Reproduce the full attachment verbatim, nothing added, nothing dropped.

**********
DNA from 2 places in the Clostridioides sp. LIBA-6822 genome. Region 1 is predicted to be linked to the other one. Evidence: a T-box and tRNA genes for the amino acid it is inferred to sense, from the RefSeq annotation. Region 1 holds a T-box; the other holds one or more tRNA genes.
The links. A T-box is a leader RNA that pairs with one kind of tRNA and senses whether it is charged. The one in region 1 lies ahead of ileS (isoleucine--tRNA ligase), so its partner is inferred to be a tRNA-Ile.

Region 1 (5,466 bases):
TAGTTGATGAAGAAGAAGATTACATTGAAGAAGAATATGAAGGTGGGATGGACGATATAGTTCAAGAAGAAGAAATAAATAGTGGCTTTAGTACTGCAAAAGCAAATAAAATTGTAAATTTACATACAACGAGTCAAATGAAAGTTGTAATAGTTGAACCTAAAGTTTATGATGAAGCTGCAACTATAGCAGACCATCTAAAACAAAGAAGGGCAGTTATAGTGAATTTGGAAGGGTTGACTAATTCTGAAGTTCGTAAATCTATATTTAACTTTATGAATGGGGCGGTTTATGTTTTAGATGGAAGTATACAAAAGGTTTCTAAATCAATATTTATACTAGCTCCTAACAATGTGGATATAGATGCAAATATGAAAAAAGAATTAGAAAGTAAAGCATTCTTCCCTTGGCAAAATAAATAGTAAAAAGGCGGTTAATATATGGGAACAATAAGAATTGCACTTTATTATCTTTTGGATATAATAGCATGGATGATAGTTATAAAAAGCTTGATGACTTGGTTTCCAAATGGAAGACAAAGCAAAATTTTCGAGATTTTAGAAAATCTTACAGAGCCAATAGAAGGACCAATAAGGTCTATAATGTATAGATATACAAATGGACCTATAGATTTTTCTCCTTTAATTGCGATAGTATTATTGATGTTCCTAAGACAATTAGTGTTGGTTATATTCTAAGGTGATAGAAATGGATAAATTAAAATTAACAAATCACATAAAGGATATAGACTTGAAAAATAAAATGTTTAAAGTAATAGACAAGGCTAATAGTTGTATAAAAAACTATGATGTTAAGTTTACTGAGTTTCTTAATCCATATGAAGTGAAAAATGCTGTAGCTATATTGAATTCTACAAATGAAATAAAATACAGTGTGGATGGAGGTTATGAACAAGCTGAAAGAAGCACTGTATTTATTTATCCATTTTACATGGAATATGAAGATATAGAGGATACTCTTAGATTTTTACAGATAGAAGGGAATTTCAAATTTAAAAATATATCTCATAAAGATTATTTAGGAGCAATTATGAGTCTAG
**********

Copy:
DNA from 2 places in the Clostridioides sp. LIBA-6822 genome. Region 1 is predicted to be linked to the other one. Evidence: a T-box and tRNA genes for the amino acid it is inferred to sense, from the RefSeq annotation. Region 1 holds a T-box; the other holds one or more tRNA genes.
The links. A T-box is a leader RNA that pairs with one kind of tRNA and senses whether it is charged. The one in region 1 lies ahead of ileS (isoleucine--tRNA ligase), so its partner is inferred to be a tRNA-Ile.

Region 1 (5,466 bases):
TAGTTGATGAAGAAGAAGATTACATTGAAGAAGAATATGAAGGTGGGATGGACGATATAGTTCAAGAAGAAGAAATAAATAGTGGCTTTAGTACTGCAAAAGCAAATAAAATTGTAAATTTACATACAACGAGTCAAATGAAAGTTGTAATAGTTGAACCTAAAGTTTATGATGAAGCTGCAACTATAGCAGACCATCTAAAACAAAGAAGGGCAGTTATAGTGAATTTGGAAGGGTTGACTAATTCTGAAGTTCGTAAATCTATATTTAACTTTATGAATGGGGCGGTTTATGTTTTAGATGGAAGTATACAAAAGGTTTCTAAATCAATATTTATACTAGCTCCTAACAATGTGGATATAGATGCAAATATGAAAAAAGAATTAGAAAGTAAAGCATTCTTCCCTTGGCAAAATAAATAGTAAAAAGGCGGTTAATATATGGGAACAATAAGAATTGCACTTTATTATCTTTTGGATATAATAGCATGGATGATAGTTATAAAAAGCTTGATGACTTGGTTTCCAAATGGAAGACAAAGCAAAATTTTCGAGATTTTAGAAAATCTTACAGAGCCAATAGAAGGACCAATAAGGTCTATAATGTATAGATATACAAATGGACCTATAGATTTTTCTCCTTTAATTGCGATAGTATTATTGATGTTCCTAAGACAATTAGTGTTGGTTATATTCTAAGGTGATAGAAATGGATAAATTAAAATTAACAAATCACATAAAGGATATAGACTTGAAAAATAAAATGTTTAAAGTAATAGACAAGGCTAATAGTTGTATAAAAAACTATGATGTTAAGTTTACTGAGTTTCTTAATCCATATGAAGTGAAAAATGCTGTAGCTATATTGAATTCTACAAATGAAATAAAATACAGTGTGGATGGAGGTTATGAACAAGCTGAAAGAAGCACTGTATTTATTTATCCATTTTACATGGAATATGAAGATATAGAGGATACTCTTAGATTTTTACAGATAGAAGGGAATTTCAAATTTAAAAATATATCTCATAAAGATTATTTAGGAGCAATTATGAGTCTAG